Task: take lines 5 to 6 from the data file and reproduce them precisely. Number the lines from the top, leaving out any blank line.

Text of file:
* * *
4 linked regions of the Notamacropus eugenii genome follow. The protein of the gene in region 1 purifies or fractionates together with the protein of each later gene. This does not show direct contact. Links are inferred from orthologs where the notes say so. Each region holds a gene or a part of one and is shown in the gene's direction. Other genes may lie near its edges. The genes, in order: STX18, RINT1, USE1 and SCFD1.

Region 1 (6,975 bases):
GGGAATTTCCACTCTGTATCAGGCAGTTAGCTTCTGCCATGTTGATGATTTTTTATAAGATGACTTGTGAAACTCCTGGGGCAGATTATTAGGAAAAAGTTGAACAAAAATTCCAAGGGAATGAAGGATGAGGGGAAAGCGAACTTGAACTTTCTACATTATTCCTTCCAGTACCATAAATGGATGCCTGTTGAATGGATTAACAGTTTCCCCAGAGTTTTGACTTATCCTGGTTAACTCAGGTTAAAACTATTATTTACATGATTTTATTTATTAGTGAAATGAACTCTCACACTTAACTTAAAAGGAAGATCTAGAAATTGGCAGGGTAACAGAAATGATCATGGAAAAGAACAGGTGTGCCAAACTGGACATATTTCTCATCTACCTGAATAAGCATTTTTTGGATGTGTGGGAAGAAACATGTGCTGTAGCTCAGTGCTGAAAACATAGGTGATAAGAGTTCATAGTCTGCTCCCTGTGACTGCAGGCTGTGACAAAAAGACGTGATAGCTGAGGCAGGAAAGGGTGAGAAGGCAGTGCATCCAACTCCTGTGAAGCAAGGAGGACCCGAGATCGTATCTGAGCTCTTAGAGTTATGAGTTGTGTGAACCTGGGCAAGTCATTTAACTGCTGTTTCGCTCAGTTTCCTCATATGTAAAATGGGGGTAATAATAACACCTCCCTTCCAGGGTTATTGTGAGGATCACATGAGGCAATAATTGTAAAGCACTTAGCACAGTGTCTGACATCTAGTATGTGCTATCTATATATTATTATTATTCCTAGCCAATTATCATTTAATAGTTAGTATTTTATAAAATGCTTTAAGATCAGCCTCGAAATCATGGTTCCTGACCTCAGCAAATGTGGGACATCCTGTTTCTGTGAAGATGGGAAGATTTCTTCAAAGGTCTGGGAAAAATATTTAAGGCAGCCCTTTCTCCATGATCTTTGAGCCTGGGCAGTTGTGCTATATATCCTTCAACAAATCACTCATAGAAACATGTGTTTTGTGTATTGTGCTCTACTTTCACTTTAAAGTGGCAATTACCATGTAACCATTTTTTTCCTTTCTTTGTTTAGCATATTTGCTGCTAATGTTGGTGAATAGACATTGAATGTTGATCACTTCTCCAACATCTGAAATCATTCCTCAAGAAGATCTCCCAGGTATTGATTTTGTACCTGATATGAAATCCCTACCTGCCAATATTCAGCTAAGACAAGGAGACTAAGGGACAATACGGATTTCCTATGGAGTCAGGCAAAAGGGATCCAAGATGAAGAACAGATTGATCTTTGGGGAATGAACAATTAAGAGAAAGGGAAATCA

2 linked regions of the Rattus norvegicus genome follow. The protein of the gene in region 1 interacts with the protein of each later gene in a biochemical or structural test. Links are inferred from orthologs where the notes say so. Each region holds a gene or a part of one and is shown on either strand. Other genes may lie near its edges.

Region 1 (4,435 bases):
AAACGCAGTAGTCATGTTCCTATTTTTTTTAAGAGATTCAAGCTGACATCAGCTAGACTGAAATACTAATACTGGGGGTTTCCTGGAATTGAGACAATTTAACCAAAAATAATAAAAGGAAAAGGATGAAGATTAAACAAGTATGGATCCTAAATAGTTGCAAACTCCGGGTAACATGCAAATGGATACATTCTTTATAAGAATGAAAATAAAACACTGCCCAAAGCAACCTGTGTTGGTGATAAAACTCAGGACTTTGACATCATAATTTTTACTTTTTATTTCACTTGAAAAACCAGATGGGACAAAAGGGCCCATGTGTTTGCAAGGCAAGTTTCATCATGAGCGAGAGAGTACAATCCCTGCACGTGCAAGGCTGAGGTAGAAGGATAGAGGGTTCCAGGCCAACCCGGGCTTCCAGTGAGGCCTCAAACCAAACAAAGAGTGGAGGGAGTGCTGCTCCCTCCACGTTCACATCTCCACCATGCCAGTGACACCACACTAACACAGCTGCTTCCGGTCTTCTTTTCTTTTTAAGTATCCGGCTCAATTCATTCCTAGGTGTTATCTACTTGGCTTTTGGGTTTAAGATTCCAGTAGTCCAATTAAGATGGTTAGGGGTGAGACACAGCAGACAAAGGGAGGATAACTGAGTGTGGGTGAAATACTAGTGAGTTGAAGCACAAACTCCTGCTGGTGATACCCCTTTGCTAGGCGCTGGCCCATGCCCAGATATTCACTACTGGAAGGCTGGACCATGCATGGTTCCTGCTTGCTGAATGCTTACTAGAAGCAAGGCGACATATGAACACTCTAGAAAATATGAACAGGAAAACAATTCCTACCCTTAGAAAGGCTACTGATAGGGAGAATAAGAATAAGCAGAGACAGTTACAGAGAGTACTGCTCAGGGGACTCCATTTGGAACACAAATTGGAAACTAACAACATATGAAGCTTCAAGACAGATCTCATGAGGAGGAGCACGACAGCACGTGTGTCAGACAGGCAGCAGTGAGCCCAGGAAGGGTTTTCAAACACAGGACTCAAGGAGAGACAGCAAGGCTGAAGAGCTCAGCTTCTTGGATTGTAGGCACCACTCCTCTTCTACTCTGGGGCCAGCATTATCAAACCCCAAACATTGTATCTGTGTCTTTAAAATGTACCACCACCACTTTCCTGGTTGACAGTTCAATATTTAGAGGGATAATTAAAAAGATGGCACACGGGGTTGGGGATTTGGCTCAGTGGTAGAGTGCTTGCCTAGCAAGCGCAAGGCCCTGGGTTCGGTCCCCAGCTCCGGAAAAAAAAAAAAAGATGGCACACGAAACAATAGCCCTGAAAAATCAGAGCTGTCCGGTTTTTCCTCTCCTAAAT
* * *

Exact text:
Region 1 (4,435 bases):
AAACGCAGTAGTCATGTTCCTATTTTTTTTAAGAGATTCAAGCTGACATCAGCTAGACTGAAATACTAATACTGGGGGTTTCCTGGAATTGAGACAATTTAACCAAAAATAATAAAAGGAAAAGGATGAAGATTAAACAAGTATGGATCCTAAATAGTTGCAAACTCCGGGTAACATGCAAATGGATACATTCTTTATAAGAATGAAAATAAAACACTGCCCAAAGCAACCTGTGTTGGTGATAAAACTCAGGACTTTGACATCATAATTTTTACTTTTTATTTCACTTGAAAAACCAGATGGGACAAAAGGGCCCATGTGTTTGCAAGGCAAGTTTCATCATGAGCGAGAGAGTACAATCCCTGCACGTGCAAGGCTGAGGTAGAAGGATAGAGGGTTCCAGGCCAACCCGGGCTTCCAGTGAGGCCTCAAACCAAACAAAGAGTGGAGGGAGTGCTGCTCCCTCCACGTTCACATCTCCACCATGCCAGTGACACCACACTAACACAGCTGCTTCCGGTCTTCTTTTCTTTTTAAGTATCCGGCTCAATTCATTCCTAGGTGTTATCTACTTGGCTTTTGGGTTTAAGATTCCAGTAGTCCAATTAAGATGGTTAGGGGTGAGACACAGCAGACAAAGGGAGGATAACTGAGTGTGGGTGAAATACTAGTGAGTTGAAGCACAAACTCCTGCTGGTGATACCCCTTTGCTAGGCGCTGGCCCATGCCCAGATATTCACTACTGGAAGGCTGGACCATGCATGGTTCCTGCTTGCTGAATGCTTACTAGAAGCAAGGCGACATATGAACACTCTAGAAAATATGAACAGGAAAACAATTCCTACCCTTAGAAAGGCTACTGATAGGGAGAATAAGAATAAGCAGAGACAGTTACAGAGAGTACTGCTCAGGGGACTCCATTTGGAACACAAATTGGAAACTAACAACATATGAAGCTTCAAGACAGATCTCATGAGGAGGAGCACGACAGCACGTGTGTCAGACAGGCAGCAGTGAGCCCAGGAAGGGTTTTCAAACACAGGACTCAAGGAGAGACAGCAAGGCTGAAGAGCTCAGCTTCTTGGATTGTAGGCACCACTCCTCTTCTACTCTGGGGCCAGCATTATCAAACCCCAAACATTGTATCTGTGTCTTTAAAATGTACCACCACCACTTTCCTGGTTGACAGTTCAATATTTAGAGGGATAATTAAAAAGATGGCACACGGGGTTGGGGATTTGGCTCAGTGGTAGAGTGCTTGCCTAGCAAGCGCAAGGCCCTGGGTTCGGTCCCCAGCTCCGGAAAAAAAAAAAAAGATGGCACACGAAACAATAGCCCTGAAAAATCAGAGCTGTCCGGTTTTTCCTCTCCTAAAT